How to bring back customers with creative cart abandonment email campaigns

Cart abandonment statistics

Cart abandonment is when a customer fills up their shopping cart online but for whatever reason, chooses not to follow through with the payment and ‘abandons’ it. The global average statistics for cart abandonment rate, for online retailers, was 77.24%. This means that over ¾ of shoppers choose to leave the site without completing a purchase.

In an effort to try and capture some of these lost sales, cart abandonment emails are sent to customers who have added products to their cart but failed to check out. The abandoned basket campaign can be a powerful sales recovery tactic and bring back otherwise lost revenue. Studies have shown that almost half of all abandoned cart emails are opened and over a third of clicks lead back on to the site to make a purchase.

Cart abandonment examples

Some cart abandonment on websites is inevitable. There are many users that may just be window shopping or doing a price comparison for items. They may also be saving items for later or exploring gift options. These things can’t be avoided (and a small portion of these people may likely return and purchase later). But aside from those just browsing, cart abandonment examples could occur for a number of other reasons. These include things like shipping issues, for instance they decided to buy in-store instead.

Lack of payment options or cost can also be another reason. If your shipping costs are above industry average or you add additional fees that don’t appear until after the checkout process has begun, then people will leave. Also, if you have a coupon or discount code option at checkout, people may leave looking for discount codes. If they don’t find any, they may not return to complete their purchase because they think a sale could happen or a better deal on the item will appear at a later time as they’re not willing to pay full price. To prevent this from happening, consider adding a code somewhere visible on your site or consider adding codes to popular voucher websites.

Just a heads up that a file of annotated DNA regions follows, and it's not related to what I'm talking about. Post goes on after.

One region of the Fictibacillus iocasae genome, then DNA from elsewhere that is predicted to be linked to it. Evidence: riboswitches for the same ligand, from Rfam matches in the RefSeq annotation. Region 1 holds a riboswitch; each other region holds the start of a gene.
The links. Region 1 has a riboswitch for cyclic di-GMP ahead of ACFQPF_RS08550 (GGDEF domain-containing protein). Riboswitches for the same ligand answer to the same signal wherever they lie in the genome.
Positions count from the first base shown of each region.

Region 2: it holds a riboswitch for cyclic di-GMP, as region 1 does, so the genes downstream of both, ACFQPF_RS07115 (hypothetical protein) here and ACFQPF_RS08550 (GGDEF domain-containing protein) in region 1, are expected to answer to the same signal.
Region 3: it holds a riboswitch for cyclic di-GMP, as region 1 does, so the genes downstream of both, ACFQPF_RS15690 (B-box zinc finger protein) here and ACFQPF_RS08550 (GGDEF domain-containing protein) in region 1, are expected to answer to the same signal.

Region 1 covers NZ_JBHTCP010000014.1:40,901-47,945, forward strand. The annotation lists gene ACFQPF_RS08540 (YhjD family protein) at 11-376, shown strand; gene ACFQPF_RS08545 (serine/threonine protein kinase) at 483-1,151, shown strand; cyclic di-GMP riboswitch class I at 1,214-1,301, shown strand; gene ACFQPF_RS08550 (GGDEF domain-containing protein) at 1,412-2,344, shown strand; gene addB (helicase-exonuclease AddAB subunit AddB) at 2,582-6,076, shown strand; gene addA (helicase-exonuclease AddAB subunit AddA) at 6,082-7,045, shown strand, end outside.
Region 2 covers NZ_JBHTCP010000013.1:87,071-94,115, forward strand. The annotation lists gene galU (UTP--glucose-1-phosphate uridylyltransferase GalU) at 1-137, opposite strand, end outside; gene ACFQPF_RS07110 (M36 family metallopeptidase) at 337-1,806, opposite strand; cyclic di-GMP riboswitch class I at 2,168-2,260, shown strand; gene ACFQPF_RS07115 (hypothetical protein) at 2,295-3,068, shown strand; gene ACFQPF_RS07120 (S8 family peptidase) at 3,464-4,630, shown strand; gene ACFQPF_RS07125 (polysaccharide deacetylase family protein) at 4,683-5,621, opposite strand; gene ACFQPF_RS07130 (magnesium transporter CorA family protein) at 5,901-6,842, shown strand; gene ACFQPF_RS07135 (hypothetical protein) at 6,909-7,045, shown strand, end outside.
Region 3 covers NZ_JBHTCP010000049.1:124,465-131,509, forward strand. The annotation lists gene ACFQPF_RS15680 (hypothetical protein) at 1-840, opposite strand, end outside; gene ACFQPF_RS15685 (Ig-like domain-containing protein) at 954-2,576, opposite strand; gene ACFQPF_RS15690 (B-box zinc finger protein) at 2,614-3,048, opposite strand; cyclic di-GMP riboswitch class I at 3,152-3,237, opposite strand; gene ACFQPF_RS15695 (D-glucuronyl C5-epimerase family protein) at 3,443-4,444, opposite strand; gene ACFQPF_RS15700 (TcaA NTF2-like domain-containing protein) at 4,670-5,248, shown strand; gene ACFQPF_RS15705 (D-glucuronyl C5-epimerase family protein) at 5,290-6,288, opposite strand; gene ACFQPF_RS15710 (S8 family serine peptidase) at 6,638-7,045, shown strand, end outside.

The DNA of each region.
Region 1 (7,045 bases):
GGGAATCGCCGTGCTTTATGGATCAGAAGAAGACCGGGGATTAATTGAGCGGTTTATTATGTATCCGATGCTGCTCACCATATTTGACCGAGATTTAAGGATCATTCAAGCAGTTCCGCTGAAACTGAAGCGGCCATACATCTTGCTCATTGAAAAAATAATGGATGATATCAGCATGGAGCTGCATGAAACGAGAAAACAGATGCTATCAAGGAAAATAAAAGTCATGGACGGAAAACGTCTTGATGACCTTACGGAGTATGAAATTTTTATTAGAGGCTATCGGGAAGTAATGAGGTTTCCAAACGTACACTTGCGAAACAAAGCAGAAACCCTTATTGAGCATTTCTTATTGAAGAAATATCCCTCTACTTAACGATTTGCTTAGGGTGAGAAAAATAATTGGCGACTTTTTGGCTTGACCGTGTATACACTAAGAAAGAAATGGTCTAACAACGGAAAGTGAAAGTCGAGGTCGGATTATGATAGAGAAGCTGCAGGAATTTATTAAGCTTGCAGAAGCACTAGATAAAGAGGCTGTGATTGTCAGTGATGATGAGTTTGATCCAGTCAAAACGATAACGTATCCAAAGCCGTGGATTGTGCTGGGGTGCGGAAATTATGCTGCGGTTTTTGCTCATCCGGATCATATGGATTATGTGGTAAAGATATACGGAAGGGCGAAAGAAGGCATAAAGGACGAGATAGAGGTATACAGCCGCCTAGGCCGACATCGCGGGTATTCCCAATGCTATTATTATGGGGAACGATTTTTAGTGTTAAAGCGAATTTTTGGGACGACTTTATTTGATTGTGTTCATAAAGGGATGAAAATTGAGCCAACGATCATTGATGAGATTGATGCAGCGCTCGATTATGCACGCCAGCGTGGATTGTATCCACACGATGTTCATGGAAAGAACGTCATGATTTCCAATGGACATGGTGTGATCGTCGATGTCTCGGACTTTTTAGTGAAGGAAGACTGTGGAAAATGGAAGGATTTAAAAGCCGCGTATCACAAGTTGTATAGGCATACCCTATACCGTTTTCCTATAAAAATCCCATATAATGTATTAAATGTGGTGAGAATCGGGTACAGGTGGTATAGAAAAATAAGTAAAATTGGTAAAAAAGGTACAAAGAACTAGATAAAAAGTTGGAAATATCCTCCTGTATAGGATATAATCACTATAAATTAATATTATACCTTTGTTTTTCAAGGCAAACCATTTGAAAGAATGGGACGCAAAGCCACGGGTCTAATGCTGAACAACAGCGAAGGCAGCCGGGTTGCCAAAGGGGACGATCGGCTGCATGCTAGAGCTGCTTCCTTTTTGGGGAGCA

Technical issues are another reason. Sometimes customers may even abandon their carts without meaning to do so. For instance the website crashes – or ever more simply, they had to leave their device to do something and forget to return. Therefore these emails can act as a reminder to come back on to your website.

Other reasons people might abandon their carts is because there was not enough product description. If your website doesn’t provide enough details about a product, shoppers will go elsewhere. To prevent people from abandoning your shopping cart, provide them with as much item description as possible. Perhaps even research competitors that are selling similar products to ensure that your website offers everything they do and more. Also, it might be nice to have the option to live chat on your website, about any queries or questions the customer may have. Delivering good customer service will more likely lead to to a sale.

Checkout templates to avoid cart abandonment

Before we get to the ways we can try to bring back lost customers, it’s good to look at the ways we can prevent losing them in the first place with these checkout templates to avoid. Firstly, what are the payment options for your site? Not everyone has their credit card handy when impulsively adding items to their cart so make sure you allow for alternative, quick and easy payment options like Paypal. Make all the payment options known to the user before they proceed. For instance, with ASOS they show the buyer all the methods they take, clearly at the beginning of the checkout option.